Are the men of D-Day lost forever?

Are the men of D-Day lost forever? June 6, 2019

Ever since Tom Brokaw coined the term the “Greatest Generation” to refer to the men who fought World War II and the men and women who supported them on the home front, we’ve developed this mythology that these young men (because, let’s face it, the Rosie the Riveter stories don’t have that same element of heroism, and are just as likely to celebrate the employment of women in factory jobs as a step towards greater women’s rights and economic independence rather than hardship endured as service to country) achieved something extraordinary because they came from a society that has encouraged such self-sacrifice, which has since vanished.

We mock the young men of today with memes that put photos of men rushing from a troop transport onto the beaches side-by-side with a college student today with a man bun, engaging in some activity that’s the epitome of snowflakedom, whether it’s pre-college-finals coloring books, or a protest sign demanding free tuition, or the infamous pajama boy, on his parents’ health insurance ’til age 26.

Here are a few thoughts:

First, it is true that young men today, on average, have significantly fewer handyman-type skills.  The young men at Normandy were far more likely to have grown up on farms, or as sons of factory workers.  My own father was of the next generation — his dad was of draft age but working in an “important-to-the-war-effort” job — and had so much experience working with his hands in his childhood/teen years (in his early years, working on the small family farm just outside Denver, then, in his teen years, building houses when they subdivided the land as suburbanization came, as well as acquiring and repairing a series of cars) that when he entered the army after college/ROTC, he used those skills supervising a vehicle repair depot at the age of 24.  My husband’s father was an actual master carpenter, and my husband learned basic home repair and woodworking skills from him.  And he’s tried to pass on those skills to our kids, but it’s a lot harder when, simply to free up time for other things, we’re more likely to call a professional (not to mention that the basic car repair that a prior generation of teens might have learned, such as oil changes, just can’t be done at home any longer).  Add in another generation, and we’re talking about kids who don’t have these basic skills — not because they’re pathetic snowflakes but because they grew up in homes with several generations of college graduates behind them.  Does that have anything directly to do with heroism?  No, but my gut sense says that it matters anyway.

Second, the heroism of D-Day was preceded by 2 1/2 years of training — and this matters.  (OK, I admit that I am not, for the purposes of this blog post, looking up neither the details of how many men were drafted before Pearl Harbor and how quickly the full wartime military was built up after Pearl Harbor, nor the numbers of for how many soldiers this was the first time they saw battle.)  The many impressive acts of heroism did not simply emerge from the character-building of American farm life, or from the moral goodness of American democracy or from Americans as a character trait (whatever you might deem to be its origins — the American Revolution, the immigrant experience, a desire on the part of descendant slaves to protect others from tyranny).  What’s more, let’s face it, a GI on the beaches of Normandy didn’t really have a heck of a lot of choice in the matter, with respect, at least, to the basic actions of “move forward and risk death, or fail to do so, and die,” and many of the astounding stories are about men demonstrating leadership and organizing groups of men in the chaos (particularly at Omaha Beach), and in my post this time last year, I marveled at the degree to which men were selected to be leaders and trained for the task and how much it mattered, in contrast to the fluff we call “leadership” now, when we simultaneously want every high school person to ‘be a leader.”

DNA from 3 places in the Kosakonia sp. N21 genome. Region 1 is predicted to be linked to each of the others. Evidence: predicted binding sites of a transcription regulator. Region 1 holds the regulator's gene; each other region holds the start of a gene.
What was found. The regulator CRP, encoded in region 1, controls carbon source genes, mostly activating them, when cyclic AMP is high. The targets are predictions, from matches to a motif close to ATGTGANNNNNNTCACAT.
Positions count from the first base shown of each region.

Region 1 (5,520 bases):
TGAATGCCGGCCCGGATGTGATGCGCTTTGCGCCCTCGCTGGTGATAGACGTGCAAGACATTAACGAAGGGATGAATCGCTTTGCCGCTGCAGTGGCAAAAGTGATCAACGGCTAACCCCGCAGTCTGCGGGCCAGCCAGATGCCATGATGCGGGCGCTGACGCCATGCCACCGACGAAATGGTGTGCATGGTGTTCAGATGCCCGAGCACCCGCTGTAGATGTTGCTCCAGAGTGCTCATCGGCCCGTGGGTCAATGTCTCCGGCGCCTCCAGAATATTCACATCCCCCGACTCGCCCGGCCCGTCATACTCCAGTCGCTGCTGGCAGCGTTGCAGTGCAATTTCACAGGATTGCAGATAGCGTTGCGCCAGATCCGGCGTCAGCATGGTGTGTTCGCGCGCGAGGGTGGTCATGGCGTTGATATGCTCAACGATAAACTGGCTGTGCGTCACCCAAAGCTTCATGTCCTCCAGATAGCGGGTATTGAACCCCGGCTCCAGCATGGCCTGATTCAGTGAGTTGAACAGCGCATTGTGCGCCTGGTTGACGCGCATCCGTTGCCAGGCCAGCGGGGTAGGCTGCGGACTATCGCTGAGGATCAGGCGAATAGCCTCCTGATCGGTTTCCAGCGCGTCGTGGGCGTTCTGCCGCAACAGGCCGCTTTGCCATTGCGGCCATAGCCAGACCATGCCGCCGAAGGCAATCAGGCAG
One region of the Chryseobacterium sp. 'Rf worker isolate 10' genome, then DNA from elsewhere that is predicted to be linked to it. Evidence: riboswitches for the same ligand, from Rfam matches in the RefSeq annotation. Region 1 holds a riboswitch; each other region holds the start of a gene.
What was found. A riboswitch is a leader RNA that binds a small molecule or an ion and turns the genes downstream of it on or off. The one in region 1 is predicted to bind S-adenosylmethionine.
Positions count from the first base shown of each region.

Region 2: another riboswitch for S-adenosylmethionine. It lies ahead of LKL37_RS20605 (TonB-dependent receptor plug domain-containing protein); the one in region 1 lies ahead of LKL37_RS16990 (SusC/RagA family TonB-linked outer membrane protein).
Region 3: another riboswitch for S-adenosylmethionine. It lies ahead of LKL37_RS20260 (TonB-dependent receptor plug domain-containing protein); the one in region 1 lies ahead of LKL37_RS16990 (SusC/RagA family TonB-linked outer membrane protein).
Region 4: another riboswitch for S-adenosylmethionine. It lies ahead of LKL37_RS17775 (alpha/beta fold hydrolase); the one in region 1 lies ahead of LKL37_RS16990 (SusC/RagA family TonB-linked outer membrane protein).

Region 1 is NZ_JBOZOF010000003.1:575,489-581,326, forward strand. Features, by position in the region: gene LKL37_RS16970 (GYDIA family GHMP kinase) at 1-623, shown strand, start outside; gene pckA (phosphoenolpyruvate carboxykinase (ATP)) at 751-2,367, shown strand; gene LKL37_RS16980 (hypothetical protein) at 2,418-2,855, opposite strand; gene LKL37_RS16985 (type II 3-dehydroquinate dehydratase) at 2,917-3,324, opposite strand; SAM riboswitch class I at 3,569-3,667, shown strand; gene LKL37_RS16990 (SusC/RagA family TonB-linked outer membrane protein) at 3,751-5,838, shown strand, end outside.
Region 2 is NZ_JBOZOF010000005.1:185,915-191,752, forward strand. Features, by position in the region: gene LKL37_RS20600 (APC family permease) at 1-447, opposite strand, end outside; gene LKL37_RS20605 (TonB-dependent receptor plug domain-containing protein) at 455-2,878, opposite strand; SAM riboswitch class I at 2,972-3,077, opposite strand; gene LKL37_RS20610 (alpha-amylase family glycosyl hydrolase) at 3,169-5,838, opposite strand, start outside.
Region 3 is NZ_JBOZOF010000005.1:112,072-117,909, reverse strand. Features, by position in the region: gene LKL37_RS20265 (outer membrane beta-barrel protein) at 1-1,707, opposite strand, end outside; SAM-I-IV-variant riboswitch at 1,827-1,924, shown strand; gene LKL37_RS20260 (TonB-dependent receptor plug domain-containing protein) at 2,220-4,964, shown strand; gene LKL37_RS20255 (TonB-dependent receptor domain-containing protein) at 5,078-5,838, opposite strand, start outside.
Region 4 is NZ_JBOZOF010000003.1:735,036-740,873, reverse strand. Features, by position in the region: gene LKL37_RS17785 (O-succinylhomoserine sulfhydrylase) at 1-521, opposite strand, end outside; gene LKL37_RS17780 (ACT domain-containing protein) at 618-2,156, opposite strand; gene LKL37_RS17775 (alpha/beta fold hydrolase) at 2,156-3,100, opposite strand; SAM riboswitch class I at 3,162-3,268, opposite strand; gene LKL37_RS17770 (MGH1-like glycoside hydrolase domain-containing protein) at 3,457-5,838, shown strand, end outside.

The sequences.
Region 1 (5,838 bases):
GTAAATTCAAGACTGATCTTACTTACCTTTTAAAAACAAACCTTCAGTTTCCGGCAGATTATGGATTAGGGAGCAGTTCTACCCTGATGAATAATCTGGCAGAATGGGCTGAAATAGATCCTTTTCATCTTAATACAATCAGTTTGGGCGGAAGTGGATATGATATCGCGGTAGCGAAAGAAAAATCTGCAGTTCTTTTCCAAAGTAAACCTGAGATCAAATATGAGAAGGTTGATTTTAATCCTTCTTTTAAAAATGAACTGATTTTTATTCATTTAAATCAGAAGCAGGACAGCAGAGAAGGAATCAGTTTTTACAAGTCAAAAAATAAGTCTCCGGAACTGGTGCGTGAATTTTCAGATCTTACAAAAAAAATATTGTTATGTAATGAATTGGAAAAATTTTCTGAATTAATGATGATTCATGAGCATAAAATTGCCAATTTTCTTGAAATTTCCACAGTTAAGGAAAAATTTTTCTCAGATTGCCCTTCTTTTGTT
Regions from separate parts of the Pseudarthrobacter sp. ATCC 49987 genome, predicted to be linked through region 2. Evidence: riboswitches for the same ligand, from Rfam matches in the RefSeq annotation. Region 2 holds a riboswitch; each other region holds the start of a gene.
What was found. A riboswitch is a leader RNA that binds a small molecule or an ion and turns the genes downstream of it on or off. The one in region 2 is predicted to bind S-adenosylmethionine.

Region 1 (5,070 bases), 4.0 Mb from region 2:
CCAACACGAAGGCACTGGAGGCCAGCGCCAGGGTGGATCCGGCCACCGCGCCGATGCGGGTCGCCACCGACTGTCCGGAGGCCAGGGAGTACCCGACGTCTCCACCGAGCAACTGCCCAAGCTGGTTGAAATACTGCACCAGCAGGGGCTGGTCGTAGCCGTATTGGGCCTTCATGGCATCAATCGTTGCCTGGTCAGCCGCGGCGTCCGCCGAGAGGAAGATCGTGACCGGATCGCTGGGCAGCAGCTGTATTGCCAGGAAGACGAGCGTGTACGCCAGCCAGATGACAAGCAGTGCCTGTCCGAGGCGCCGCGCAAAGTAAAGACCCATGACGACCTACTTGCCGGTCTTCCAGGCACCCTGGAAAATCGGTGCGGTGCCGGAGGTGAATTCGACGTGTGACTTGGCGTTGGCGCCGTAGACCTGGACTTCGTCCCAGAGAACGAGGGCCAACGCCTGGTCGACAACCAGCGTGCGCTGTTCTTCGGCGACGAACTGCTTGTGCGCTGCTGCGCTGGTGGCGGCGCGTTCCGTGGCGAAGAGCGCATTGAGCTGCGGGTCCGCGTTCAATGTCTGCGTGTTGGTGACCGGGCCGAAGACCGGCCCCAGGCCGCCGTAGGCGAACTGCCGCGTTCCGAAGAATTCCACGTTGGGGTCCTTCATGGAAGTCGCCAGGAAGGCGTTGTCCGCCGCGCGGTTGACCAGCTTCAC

And, yes, prior to Pearl Harbor, had we not known how the rest of it all would turn out, we might well have called politicians and activists and ordinary Americans “snowflakes” as American public opinion opposed American entry into the war (from both the Right and the Left, what with the Soviet Union being allied with Germany until June of ’41), though, again, I’m having difficulty finding specifics in a quick online search, except for articles observing that Roosevelt himself understood and was at work preparing Americans for the reality of a need for intervention sooner or later, in 1940.  Is it fair to compare the youth of today with the men of 1944, ready for battle, rather than the men of 5 years earlier?

All of which is not even to mention the stories of young men in the military today.  Not only is our army all-volunteer, but, unlike the men of the Cold War told that military service was “be all that you can be” and an opportunity to see the world, they know there’s a good chance they’ll be in harm’s way.

So my point is not to cheapen the sacrifices made by men 75 years ago so much as to say that the young men and women of today might well be capable of just as much heroism should similar circumstances befall us in the future.  And, yes, I say that as a mother of three boys, one each at each of the stages of pre-teen, teenager, and young adult.


Image:,_plage_de_normandie.jpg; By Woolfer [CC BY-SA 3.0 (], from Wikimedia Commons

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